Follow a culinary trail carved out by the Mekong river as it flows through seven countries. Its namesake, the new pan-Asian restaurant at Marigold Hotel presented a menu so extensive, Rajat Bigghe walked out with a plan for trip 2.
A sip of Tibet, a few bites of China, Burma and Laos followed by a serving of Thailand, Cambodia and Vietnam.  No we aren’t planning a coup to take over the world’s kitchens, but it’s something Marigold Hotel’s newly opened restaurant Mekong is attempting. They seem to have taken the word ‘pan-Asian’ quite seriously (and thankfully so!). And as a bonus they also serve Japanese sushi and teppanyaki.

Mekong’s décor is very relaxing with a murals of rippling water and framed pictures of fish. We loved the antique bird cages that doubled up as lampshades and the live station island for teppanyaki, sushi, dimsums, and the Oriental grill (yakitori, satays) made for very interesting interiors.

To begin with, the chef got our appetite growling by sending us a basket of prawn crackers. Served with a pungent chilli dip, these chips are addictive. This is followed by a small bowl of stir fried snow peas with coarsely chopped garlic. Another munchy you must be wary off. After all we don’t want to fill our stomachs just before a delicious meal.

Coming to the restaurant’s signature dishes, for starters they offered us piping hot Khow Suey (Chicken), our favourite from the Burmese kitchen. The soup was divine – smooth, creamy, blissfully spiced with a hint of sour and tang. The color was rich orange with a slice of red pepper adding a lot of contrast and it had fried noodles, boiled egg, greens, fried onions, spices and chicken in it.

We opted to go for Sushi and ordered Ebi UraMaki (non-vegetarian) and the Avocado and Shiitake Maki roll (vegetarian).  Ebi UraMaki tasted quite fresh, well seasoned, but the rice was too fermented. The vegetarian maki roll was spot on with a perfect filling of boiled vegetables and tasted brilliant with wasabi tofu and soy. A must try for the vegetarians. In this course, the vegetarian dishes scored. If you are feeling ravenous, skip the soups. You won’t be missing too much since most of the options are the usual Chinese and Thai ones.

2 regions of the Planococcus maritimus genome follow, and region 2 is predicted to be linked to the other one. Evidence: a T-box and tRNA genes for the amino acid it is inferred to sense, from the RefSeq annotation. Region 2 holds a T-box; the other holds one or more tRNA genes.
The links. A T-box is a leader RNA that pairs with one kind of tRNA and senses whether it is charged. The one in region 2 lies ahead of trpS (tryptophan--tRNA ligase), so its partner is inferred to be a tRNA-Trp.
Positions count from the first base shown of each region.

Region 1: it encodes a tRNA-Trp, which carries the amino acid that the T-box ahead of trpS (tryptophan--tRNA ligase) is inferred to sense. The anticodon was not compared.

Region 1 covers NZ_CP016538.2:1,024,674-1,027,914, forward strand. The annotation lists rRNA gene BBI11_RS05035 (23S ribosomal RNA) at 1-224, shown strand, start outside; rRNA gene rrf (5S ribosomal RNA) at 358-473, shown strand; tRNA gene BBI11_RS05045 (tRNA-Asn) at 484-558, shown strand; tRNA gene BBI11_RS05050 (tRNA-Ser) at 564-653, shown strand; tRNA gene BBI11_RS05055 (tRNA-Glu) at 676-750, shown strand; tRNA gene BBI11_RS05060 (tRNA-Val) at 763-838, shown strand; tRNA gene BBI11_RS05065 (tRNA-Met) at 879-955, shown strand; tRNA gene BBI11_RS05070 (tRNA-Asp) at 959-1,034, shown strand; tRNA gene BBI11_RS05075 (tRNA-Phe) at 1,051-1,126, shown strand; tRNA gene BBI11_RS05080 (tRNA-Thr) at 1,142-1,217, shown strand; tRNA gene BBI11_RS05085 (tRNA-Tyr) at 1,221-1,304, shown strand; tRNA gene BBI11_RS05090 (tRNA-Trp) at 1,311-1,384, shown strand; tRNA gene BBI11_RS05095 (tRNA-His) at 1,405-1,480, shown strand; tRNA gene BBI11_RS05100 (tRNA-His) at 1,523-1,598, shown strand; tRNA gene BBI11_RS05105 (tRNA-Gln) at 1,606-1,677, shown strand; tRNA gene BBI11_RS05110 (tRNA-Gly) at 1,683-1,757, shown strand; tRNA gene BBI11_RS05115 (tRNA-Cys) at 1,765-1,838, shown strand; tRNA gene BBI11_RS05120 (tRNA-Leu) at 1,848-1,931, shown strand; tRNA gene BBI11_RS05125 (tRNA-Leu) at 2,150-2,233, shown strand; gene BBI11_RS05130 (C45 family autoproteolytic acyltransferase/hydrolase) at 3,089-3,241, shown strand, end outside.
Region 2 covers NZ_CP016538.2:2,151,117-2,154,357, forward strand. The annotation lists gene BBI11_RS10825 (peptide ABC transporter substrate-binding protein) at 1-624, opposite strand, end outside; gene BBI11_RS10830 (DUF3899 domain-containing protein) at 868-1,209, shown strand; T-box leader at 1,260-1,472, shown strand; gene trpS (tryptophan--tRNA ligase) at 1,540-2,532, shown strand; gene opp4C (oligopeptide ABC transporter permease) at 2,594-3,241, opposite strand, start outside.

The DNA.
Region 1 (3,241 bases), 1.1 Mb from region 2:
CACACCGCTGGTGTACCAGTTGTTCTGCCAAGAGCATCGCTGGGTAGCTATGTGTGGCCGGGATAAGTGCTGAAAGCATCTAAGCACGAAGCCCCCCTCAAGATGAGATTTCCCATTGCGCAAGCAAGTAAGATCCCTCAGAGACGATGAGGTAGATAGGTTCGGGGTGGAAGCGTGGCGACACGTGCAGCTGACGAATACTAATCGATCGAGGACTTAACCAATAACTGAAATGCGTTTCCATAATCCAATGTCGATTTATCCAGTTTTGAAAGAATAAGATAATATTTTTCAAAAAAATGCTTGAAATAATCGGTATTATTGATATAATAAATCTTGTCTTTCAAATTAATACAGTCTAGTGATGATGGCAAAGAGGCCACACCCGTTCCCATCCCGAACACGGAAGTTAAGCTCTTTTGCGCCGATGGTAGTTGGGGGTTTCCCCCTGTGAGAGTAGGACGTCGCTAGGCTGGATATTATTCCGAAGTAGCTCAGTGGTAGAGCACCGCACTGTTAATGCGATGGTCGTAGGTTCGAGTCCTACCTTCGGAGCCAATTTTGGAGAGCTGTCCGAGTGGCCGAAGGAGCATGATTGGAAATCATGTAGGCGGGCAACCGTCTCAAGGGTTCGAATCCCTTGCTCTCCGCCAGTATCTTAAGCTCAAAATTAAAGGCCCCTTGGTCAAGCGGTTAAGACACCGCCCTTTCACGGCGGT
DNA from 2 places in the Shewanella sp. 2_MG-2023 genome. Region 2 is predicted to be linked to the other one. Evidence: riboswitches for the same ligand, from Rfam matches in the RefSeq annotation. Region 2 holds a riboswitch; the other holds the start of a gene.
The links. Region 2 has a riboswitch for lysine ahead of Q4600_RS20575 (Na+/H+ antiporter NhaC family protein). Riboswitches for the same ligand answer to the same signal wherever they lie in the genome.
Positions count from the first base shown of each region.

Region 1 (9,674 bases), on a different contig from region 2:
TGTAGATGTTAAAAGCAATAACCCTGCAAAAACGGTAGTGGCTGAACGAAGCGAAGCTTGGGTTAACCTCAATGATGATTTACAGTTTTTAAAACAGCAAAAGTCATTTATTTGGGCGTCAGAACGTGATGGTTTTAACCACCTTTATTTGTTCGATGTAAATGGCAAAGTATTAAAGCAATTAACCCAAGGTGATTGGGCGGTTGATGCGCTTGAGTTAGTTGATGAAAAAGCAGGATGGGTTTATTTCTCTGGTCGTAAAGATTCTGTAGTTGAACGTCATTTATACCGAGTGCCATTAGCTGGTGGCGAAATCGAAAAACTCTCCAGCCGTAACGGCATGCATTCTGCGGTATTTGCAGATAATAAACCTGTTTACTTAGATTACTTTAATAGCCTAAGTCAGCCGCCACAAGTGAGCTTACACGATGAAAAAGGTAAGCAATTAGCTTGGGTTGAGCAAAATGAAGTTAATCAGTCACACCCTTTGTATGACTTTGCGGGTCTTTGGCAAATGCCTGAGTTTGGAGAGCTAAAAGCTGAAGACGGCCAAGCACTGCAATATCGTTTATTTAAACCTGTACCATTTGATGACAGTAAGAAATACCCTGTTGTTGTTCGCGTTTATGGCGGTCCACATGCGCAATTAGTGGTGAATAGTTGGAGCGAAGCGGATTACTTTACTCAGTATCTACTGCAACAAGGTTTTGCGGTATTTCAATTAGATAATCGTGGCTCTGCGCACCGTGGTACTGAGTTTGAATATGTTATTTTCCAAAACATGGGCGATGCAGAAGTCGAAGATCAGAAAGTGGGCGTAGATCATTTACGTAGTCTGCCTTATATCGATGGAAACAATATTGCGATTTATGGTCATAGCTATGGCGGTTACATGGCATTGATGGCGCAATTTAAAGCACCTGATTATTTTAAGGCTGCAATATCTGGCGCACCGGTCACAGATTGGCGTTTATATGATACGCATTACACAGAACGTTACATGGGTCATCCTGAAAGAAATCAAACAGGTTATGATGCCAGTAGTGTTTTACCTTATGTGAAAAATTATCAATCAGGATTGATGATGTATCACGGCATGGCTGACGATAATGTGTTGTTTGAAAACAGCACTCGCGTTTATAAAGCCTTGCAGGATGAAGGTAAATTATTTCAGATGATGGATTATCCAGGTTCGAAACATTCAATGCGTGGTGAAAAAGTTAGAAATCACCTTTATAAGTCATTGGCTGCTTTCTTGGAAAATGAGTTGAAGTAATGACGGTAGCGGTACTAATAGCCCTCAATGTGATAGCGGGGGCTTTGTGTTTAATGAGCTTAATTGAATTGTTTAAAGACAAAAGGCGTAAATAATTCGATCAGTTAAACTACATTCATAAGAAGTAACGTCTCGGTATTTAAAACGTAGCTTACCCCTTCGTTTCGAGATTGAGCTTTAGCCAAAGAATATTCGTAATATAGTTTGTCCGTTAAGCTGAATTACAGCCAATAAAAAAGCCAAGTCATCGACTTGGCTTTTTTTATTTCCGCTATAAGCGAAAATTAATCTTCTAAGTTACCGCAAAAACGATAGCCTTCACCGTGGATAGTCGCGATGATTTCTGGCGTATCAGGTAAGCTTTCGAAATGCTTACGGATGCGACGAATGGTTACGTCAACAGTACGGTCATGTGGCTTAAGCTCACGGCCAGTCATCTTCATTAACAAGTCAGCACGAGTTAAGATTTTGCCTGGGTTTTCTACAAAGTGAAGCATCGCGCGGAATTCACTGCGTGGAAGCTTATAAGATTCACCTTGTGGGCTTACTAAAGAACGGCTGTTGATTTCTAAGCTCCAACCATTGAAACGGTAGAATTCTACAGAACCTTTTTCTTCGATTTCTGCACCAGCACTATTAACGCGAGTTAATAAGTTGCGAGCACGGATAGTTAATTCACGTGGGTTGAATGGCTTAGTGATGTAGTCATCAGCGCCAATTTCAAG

In the main course we tried the Cong Pao Yang Rou (sliced lamb), Gai Pad Bai Gaprow (Thai style minced chicken), Gan bian Si Ji Dou (stir fried long beans), Phad Thai (flat noodles) and Dan Be Con (spring onion fried rice).The sliced lamb was yummy and the meat was tender, with a brownish tinge and it went well with the spring onion fried rice. The rice was nothing special but was light with fresh flavour of spring onion. The Thai styled minced chicken just wasn’t right. The white colour gave us the impressions of dish with soft flavours, but in reality it was too spicy.

For those who love Phad Thai, this one would be a good choice. Take note, it’s slightly spicy… the peppery kind. So if you are not a fan of black pepper you might want to tell them that when ordering. The stir fried long beans is a big serving, and a gingery one at that. Not one of our favourites for sure and we didn’t hesitate to simply ignore this dish.
When it came to desserts, there simply was no room for complaint.  The Thap Thim Krawp, which was frozen coconut milk and water chestnuts with strawberry essence, was amazing. Also, their Mekong special homemade ice cream, which is made of coconut and jaggery was just superb. This one we definitely recommend!

So what’s the verdict? We say ‘must visit’!

Must try - Cong Pao Yang Rou, Avocado and Shiitake Maki roll, Mekong special homemade ice-cream.

Meal for Two: Rs. 2000 (without alcohol)